As for the rule making there is a grey area surrounding that also. Apparently all MEPs do vote on matters altogether, yet it is an unelected council of representatives sent by all participating countries who create and put forward laws. I’m not saying only elected officials should be able to put forward laws or regulations but when things go wrong there is no accountability. These people are not chosen by the people but sent their by governments and that is another reason why people feel cautious about the EU. Growing powers and unelected representatives spells danger at times. What started out as a trade agreement has evolved into a law making, country binding and partially unelected group of people from all over Europe who are deciding things for you in the UK, including the taste of your chocolate and the shapes of your fruit and vegetables. And if it’s within the EU laws and regulations they can over rule the UK government.

But it’s not all doom and gloom following David Cameron’s EU deal in February 2016. He pledged "We will insist that EU migrants who want to claim tax credits and child benefit must live here and contribute to our country for a minimum of four years."

This was regarded as his biggest victory from the deal and something which should perhaps calm down the right wingers. The deal also leaves more power in the UK’s hands when dealing with EU financial bailouts and having the EU agreeing to not be prejudice to the UK for not being a part of the EU, as well as making a statement that the UK will not, nor ever will be, willing to join any form of European super country.

All in all it is a tough choice and age seems to popping up in polls, with most Brexit people being of an older generation whilst the young votes are pro EU. What makes the choice more difficult is the blurring of lines and facts from both sides of the argument, which is no surprise as both teams consist of politicians.

Nevertheless it is a big decision and looks quite well matched. I personally would look to stay but with more changes, particularly EU laws and regulations, however I wouldn’t look to actively leave. There aren’t enough facts about being out of the EU that fill me with confidence and I don’t want to be hit with the ‘grass is greener on the other side’ argument when actually you end up jumping over the fence to see it’s Astroturf with dog shit all over it. The EU has brought some intrusive things that penetrate the UK government and its powers, but sometimes for a good cause like more rights for workers, such as equality and health and safety.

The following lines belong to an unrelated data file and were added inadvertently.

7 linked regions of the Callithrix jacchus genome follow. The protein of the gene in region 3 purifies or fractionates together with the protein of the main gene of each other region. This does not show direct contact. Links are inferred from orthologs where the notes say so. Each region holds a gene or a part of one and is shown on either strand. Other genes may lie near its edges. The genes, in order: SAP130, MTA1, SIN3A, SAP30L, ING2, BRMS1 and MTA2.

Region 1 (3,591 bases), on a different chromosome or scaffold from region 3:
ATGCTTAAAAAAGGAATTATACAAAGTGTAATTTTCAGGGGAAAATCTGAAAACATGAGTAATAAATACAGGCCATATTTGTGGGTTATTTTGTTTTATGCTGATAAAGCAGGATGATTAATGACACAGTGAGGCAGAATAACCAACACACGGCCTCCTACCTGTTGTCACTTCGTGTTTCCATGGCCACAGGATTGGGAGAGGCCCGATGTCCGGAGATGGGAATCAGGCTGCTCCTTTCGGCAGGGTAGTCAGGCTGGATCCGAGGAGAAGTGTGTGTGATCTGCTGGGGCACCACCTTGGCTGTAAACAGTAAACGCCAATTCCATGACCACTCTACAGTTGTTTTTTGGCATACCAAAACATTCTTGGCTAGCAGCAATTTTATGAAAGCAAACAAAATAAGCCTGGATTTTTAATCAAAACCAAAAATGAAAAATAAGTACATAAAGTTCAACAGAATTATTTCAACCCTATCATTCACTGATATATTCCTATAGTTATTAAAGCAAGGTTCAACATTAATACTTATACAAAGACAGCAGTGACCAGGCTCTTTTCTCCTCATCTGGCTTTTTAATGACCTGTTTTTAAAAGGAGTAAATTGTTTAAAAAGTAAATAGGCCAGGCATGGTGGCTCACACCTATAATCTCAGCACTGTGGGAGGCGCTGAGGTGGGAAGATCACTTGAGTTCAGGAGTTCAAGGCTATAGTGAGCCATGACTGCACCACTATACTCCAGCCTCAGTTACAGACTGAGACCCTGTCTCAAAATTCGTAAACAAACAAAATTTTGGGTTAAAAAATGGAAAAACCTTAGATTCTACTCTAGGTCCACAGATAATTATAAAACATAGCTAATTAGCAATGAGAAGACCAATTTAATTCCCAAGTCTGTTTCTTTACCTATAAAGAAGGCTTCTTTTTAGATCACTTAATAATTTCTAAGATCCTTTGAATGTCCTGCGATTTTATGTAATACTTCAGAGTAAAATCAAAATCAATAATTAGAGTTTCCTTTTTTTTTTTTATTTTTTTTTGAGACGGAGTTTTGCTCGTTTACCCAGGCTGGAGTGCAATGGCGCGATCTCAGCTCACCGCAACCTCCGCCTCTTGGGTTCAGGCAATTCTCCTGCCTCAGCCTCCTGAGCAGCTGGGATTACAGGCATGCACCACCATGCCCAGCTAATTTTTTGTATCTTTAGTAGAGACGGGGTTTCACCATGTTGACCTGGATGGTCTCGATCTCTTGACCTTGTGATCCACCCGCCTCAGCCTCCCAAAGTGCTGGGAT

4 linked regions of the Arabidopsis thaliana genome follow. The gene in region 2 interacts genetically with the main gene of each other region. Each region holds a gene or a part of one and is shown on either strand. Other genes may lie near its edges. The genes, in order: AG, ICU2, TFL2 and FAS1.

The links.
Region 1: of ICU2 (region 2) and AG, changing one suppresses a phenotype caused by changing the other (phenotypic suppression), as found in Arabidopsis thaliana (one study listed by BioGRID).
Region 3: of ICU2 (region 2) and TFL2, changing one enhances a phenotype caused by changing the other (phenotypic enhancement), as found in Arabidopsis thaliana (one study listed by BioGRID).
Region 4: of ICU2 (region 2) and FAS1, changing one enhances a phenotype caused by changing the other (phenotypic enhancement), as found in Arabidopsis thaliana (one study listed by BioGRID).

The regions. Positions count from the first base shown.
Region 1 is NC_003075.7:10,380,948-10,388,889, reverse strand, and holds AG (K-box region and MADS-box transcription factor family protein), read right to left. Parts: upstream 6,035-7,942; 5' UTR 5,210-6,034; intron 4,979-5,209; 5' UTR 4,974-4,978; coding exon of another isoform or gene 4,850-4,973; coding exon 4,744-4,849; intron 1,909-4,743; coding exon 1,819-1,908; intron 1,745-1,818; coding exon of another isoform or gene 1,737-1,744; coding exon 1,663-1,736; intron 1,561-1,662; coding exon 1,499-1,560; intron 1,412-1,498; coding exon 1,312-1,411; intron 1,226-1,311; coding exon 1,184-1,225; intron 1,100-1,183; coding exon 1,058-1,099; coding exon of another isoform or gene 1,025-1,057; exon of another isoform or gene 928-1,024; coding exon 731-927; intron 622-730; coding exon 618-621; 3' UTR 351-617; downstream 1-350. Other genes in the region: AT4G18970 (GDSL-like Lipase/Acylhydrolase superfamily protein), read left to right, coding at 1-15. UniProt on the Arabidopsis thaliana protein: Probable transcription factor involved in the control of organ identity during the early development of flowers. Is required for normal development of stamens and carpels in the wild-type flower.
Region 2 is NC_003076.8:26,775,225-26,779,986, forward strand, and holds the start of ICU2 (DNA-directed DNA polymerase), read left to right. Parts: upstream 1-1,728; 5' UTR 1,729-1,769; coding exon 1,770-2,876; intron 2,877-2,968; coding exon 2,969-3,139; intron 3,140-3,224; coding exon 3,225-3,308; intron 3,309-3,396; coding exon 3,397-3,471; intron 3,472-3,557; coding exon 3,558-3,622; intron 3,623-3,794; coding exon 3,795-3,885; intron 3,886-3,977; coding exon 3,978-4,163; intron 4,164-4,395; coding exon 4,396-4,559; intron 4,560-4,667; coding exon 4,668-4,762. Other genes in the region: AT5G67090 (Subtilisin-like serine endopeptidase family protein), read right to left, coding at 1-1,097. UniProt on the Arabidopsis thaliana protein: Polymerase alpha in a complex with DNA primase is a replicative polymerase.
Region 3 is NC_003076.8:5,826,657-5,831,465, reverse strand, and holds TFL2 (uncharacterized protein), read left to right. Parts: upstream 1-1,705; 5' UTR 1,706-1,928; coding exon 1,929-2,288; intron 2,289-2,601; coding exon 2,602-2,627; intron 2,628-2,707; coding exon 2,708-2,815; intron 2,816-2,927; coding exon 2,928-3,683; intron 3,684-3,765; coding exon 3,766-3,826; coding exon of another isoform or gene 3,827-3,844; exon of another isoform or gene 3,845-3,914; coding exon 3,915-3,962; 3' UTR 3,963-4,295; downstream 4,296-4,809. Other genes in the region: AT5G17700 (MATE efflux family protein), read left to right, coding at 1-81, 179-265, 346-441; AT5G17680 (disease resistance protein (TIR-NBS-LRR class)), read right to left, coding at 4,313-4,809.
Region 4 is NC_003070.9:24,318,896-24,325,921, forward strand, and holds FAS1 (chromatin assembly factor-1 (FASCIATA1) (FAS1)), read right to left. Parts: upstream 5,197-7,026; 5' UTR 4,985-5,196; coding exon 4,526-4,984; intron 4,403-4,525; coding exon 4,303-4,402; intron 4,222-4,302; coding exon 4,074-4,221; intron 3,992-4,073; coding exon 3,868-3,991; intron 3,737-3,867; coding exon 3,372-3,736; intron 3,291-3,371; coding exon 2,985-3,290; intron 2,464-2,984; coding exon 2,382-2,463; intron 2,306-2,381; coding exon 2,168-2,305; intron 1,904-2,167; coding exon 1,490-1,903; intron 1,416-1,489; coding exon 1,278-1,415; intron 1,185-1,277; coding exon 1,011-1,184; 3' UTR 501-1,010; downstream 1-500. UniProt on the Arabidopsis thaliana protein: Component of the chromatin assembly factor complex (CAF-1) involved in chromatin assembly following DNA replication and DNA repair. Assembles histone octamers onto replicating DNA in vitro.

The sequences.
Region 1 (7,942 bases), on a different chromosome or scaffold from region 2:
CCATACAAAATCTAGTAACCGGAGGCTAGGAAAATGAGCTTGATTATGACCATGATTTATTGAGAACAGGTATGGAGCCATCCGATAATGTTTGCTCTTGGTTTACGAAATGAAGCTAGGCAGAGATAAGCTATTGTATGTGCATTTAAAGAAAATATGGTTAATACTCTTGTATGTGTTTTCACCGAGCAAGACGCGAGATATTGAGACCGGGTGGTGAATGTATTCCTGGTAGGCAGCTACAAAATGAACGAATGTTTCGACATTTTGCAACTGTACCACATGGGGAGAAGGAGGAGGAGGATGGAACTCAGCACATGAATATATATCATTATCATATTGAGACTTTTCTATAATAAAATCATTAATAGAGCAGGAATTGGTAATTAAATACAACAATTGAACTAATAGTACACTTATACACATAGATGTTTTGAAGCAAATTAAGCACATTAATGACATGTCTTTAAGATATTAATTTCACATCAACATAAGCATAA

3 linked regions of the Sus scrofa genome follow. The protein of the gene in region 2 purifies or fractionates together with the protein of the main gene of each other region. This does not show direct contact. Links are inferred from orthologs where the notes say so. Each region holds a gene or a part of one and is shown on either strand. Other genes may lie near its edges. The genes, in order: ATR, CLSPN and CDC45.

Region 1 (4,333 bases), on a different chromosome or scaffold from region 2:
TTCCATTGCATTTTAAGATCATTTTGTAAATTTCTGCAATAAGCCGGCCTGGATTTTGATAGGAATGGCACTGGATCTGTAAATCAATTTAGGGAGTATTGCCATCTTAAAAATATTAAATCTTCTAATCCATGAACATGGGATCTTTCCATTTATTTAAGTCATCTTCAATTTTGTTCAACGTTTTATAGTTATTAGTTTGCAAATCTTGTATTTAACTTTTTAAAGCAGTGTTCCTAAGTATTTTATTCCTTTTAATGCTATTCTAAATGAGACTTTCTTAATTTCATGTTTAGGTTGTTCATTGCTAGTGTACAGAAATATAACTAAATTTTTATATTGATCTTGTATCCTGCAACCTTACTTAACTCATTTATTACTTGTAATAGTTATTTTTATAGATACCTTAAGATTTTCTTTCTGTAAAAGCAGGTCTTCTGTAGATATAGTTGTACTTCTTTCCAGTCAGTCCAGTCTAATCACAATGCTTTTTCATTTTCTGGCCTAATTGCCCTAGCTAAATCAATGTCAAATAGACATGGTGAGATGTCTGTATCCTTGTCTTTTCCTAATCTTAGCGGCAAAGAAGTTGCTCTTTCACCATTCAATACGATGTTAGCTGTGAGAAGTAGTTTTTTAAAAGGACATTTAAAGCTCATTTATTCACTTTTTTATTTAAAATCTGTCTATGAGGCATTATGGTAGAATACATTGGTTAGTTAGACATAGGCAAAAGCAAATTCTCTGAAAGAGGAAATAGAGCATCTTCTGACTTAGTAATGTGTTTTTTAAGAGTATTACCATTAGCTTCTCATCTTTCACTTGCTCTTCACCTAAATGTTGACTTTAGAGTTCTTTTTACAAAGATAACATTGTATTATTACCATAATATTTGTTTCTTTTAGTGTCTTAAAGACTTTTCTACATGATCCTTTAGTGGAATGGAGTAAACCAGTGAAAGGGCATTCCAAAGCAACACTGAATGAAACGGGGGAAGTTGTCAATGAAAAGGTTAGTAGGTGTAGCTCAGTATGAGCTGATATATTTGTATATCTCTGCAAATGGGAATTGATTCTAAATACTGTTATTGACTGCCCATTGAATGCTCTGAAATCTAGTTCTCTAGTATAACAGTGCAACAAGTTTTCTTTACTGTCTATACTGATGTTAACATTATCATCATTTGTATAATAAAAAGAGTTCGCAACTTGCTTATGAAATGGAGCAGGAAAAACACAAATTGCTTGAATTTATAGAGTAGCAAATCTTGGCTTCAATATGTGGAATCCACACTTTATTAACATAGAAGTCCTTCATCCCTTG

The French have already said there would be consequences if Britain left the EU, but that’s the worst thing the French could say because all that does is raise the stubborn Englishman in me and force me to think harder about whether we should stay or go purely to annoy the French. But that’s just my pettiness.

I completely understand people’s reservations about the EU and its growing power, and maybe things have to change. All I would ask is for people to at least vote and have their say whilst doing some real research into the pros and cons of the EU. Don’t sit back and listen to mainstream media and politicians. Get stuck in and have your vote. It’s your right, and something your grandparents and further ancestors fought, died and survived fighting for.
It is more and more looking like a stay or go deal and if it comes down to that you could be looking at a coin toss come June, unless Trump talks more about being for a Brexit, then it will be a sure fire stay win.

Should The UK Vote To Stay Or Leave The EU?

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This content reflects the personal opinions of the author. It is accurate and true to the best of the author’s knowledge and should not be substituted for impartial fact or advice in legal, political, or personal matters.


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    • profile image


      4 years ago

      Yes, that's true! Perhaps I should have been more specific in the article!

      Sorry about that

    • profile image

      Gautam Majumdar 

      4 years ago

      Just a factual correction. MEP's are elected by their respective countries. However EU commissioners (one for each member) are appointed by their respective governments, while EU bureaucrats are hired by the European Commission, in a fashion similar to the one followed by most countries while hiring bureaucrtas.